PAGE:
WASHINGTON — The U.S. Department of Agriculture announced new updates to its popular FoodKeeper application, which will increase the app’s food safety features while empowering more consumers help reduce food waste in the U.S. The app has been updated to include information in Spanish and Portuguese, making it easier for Spanish and Portuguese speakers to use its storage recommendations for 400 plus items covered by the tool, including various types of baby food, dairy products and eggs, meat, poultry, produce, seafood and more. The next planned update, coming in September, will allow the app to alert users of food recalls and include instructional videos on proper handling and storage of food.
In the update posted to the Google Play and iTunes stores, users will find a new setting menu offering language options and the ability to display temperatures, weights and measures in Imperial or Metric units. In addition, the app now better syncs with smartphone and tablet calendars to improve its push notification function, which notifies users when food may be approaching spoilage.
“The FoodKeeper app is a very handy and easy tool to use, and it reflects USDA’s commitment to provide consumers with information and knowledge so they can make informed decisions,” said Agriculture Secretary Tom Vilsack. “This app empowers people to help meet our nation’s food waste reduction goals, and it also links to our virtual food safety resources that answer common questions about how to safely handle, prepare and store foods. Adding food recall alerts to the app’s capabilities makes the FoodKeeper a top-notch tool for consumer engagement and protection.”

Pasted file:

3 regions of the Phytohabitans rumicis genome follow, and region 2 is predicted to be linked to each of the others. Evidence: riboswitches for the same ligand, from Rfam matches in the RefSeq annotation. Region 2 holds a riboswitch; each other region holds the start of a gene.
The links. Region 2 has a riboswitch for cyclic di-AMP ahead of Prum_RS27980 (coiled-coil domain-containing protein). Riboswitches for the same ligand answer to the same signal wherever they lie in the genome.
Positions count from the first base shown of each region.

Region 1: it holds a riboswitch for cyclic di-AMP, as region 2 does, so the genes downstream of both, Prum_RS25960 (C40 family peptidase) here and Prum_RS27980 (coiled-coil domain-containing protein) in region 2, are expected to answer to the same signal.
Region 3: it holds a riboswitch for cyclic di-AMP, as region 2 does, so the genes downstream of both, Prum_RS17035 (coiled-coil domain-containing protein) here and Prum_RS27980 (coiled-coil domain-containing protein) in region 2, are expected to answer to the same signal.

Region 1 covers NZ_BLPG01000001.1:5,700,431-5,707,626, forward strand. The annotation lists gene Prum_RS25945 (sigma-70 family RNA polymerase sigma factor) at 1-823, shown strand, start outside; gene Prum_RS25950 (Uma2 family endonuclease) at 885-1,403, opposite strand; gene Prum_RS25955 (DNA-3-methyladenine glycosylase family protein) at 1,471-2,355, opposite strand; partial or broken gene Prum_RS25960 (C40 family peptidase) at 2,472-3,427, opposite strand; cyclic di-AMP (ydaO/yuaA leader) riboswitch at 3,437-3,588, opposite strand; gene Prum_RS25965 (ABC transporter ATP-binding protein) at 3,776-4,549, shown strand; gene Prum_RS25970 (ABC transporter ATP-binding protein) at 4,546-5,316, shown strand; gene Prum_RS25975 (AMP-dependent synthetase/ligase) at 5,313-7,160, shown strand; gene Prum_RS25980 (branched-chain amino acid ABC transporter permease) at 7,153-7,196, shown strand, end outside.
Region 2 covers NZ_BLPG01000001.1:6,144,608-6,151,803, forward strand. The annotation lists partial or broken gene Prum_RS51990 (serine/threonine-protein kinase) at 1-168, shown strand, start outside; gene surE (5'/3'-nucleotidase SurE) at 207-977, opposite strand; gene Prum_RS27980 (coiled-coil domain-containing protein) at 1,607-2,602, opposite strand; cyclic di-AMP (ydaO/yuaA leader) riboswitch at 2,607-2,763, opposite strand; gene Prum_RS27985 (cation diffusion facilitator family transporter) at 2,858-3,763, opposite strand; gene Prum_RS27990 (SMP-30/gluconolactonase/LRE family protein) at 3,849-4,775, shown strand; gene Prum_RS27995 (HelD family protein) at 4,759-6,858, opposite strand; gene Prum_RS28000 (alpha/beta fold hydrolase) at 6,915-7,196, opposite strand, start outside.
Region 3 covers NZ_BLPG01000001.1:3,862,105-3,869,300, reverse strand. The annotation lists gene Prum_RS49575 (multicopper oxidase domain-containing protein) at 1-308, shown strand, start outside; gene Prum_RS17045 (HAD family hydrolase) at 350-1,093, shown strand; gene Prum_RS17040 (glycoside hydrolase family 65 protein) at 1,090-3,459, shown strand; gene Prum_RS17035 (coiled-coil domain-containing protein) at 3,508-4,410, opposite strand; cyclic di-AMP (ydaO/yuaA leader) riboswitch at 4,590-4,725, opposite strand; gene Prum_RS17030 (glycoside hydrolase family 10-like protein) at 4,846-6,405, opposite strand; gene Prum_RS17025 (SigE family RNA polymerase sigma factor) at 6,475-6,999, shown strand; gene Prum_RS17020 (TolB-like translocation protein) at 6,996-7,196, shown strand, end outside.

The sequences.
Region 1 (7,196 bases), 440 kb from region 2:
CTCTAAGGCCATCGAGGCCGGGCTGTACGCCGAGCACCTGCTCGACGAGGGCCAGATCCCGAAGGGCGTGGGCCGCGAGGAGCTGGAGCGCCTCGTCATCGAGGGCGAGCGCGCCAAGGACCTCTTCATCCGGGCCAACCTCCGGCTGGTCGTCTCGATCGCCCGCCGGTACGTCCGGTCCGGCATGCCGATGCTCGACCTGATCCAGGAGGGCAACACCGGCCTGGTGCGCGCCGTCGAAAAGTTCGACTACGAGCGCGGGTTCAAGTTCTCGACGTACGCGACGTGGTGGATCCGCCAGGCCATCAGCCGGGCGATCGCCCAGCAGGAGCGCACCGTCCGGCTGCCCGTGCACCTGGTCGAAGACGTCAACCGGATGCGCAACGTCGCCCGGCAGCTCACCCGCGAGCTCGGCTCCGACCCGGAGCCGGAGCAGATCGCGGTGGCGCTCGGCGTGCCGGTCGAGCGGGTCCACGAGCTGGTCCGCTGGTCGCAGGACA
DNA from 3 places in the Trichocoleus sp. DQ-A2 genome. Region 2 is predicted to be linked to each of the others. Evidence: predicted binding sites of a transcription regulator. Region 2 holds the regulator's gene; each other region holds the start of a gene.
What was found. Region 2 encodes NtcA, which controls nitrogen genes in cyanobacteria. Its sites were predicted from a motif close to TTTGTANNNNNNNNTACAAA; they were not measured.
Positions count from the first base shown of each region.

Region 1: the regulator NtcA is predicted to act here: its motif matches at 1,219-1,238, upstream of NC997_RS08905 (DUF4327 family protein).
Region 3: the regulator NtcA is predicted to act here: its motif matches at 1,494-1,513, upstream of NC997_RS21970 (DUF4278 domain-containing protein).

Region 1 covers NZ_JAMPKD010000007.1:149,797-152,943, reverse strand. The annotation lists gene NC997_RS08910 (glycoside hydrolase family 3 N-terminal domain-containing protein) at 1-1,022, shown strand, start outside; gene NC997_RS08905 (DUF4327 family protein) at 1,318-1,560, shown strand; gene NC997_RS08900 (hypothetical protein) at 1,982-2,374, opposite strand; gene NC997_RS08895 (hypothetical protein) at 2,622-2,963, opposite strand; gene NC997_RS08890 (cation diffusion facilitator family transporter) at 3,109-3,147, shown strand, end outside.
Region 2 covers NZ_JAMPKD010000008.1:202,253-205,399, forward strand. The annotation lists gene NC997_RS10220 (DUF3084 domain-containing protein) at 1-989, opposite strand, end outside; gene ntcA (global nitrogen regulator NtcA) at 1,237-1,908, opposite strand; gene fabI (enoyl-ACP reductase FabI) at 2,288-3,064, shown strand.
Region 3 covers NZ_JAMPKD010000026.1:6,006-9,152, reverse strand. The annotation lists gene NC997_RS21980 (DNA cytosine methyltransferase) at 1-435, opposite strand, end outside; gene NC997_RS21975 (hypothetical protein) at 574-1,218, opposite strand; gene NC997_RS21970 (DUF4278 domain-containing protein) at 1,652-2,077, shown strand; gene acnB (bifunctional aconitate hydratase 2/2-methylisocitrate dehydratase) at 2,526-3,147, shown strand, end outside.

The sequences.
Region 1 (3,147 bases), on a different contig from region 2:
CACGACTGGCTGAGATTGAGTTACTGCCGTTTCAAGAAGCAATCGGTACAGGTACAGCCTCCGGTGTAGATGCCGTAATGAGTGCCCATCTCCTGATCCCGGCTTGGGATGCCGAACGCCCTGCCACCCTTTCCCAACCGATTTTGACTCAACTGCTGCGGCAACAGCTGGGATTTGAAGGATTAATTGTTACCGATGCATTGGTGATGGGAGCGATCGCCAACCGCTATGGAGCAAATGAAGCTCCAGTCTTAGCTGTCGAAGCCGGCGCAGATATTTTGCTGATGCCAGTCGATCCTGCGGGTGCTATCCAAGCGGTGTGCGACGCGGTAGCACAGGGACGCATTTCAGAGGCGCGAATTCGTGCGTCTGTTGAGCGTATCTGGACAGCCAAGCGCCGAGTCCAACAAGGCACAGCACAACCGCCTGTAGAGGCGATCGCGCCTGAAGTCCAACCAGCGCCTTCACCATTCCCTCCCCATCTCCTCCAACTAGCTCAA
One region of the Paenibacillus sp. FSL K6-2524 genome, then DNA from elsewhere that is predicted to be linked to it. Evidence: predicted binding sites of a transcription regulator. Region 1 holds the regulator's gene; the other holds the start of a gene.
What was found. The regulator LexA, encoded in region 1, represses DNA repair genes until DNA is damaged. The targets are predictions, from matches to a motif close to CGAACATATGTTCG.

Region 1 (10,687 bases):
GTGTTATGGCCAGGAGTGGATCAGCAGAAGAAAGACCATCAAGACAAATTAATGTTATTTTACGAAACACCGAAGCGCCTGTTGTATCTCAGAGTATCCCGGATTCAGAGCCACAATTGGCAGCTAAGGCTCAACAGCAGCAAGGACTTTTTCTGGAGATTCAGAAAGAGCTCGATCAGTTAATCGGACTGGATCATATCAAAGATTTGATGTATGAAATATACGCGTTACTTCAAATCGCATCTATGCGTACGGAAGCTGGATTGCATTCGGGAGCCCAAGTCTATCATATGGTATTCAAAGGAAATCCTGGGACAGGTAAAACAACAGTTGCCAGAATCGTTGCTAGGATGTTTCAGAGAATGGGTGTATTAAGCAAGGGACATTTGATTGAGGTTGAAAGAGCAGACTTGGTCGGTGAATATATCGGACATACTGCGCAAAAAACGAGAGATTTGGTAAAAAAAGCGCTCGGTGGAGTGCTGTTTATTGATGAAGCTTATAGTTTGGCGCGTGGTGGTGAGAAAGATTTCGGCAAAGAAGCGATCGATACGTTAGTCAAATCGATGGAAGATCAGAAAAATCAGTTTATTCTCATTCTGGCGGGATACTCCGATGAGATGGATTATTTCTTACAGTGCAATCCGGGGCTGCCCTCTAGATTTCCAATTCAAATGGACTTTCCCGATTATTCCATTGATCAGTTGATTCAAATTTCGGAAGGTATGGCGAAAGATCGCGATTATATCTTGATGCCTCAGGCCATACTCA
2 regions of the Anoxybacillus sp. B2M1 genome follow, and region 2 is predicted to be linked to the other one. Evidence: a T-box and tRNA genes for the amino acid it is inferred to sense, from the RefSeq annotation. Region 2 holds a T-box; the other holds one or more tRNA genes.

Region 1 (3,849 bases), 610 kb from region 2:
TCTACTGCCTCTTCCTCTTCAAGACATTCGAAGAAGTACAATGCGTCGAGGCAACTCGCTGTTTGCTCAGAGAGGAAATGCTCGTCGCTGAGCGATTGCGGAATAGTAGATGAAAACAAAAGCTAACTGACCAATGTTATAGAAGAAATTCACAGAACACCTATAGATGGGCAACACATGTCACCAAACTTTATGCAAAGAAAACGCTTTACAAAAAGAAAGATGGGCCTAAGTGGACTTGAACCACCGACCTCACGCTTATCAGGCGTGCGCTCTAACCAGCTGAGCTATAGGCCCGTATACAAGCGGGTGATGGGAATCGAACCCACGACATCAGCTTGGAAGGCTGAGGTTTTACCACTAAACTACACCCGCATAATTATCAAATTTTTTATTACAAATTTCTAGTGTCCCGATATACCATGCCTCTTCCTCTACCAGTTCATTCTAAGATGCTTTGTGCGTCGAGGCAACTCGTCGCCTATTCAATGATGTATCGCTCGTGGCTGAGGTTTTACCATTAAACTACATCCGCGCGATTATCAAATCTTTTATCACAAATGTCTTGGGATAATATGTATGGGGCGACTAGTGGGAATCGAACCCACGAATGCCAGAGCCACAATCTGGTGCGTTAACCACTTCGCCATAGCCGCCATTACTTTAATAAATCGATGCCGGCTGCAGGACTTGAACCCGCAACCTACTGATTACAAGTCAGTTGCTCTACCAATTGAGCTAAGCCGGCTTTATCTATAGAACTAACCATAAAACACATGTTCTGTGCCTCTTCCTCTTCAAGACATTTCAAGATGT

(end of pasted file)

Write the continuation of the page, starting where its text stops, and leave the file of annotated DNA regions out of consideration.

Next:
The FoodKeeper app was developed by USDA’s Food Safety and Inspection Service (FSIS) in partnership with Cornell University and the Food Marketing Institute, as a tool to help reduce food waste by sharing storage methods that extend the shelf life of the foods and beverages in American homes. Since it was launched in April 2015, it has been downloaded more than 100,000 times.
“These updates to the FoodKeeper are just one more example of FSIS’ commitment to serving diverse communities,” said Deputy Under Secretary of Food Safety Al Almanza. “We want to make sure the valuable information the application offers is available to as many Americans as possible, which is why we are now offering it in additional languages. With information on more than 400 types of food, this app is helpful to any type of consumer, and I encourage anyone who hasn’t already to download and begin using the FoodKeeper tool.”
With the FoodKeeper application, each user can:
• Find specific storage timelines for the refrigerator, freezer, and pantry, depending on the nature of the product;
• Get cooking tips for cooking methods of meat, poultry and seafood products;
• Note in their device’s calendar when products were purchased and receive notifications when they are nearing the end of their recommended storage date;
• Submit a question to USDA using the ‘Ask Karen’ feature of the application. ‘Ask Karen’ is USDA’s 24/7 virtual representative. The system provides information about preventing foodborne illness, safe food handling and storage, and safe preparation of meat, poultry, and egg products; and
• Submit items not included in the database for consideration in future updates.
For those that do not have access to a smartphone, the FoodKeeper app can also be accessed at FoodSafety.gov/FoodKeeper.
Throughout July, at the height of summer grilling season, USDA is recognizing improvements made to the U.S. food safety system during the Obama Administration, which are some of the most significant updates made since the 1950s. USDA’s modernization efforts are bringing down the number of foodborne illnesses in USDA-regulated products. Advanced testing methods, greater focus on mislabeling, and more rigorous scientific processes are building a stronger overall safety net to detect pathogens and mislabeled product before they reach consumers, leading to a 12 percent drop in foodborne illness associated with meat, poultry and processed egg products from 2009 to 2015. New consumer-facing tools, like the FoodKeeper app, allow Americans to further guard themselves and their family against foodborne illnesses. More information about these efforts can be found on USDA’s Medium page at http://bit.ly/results-ch7.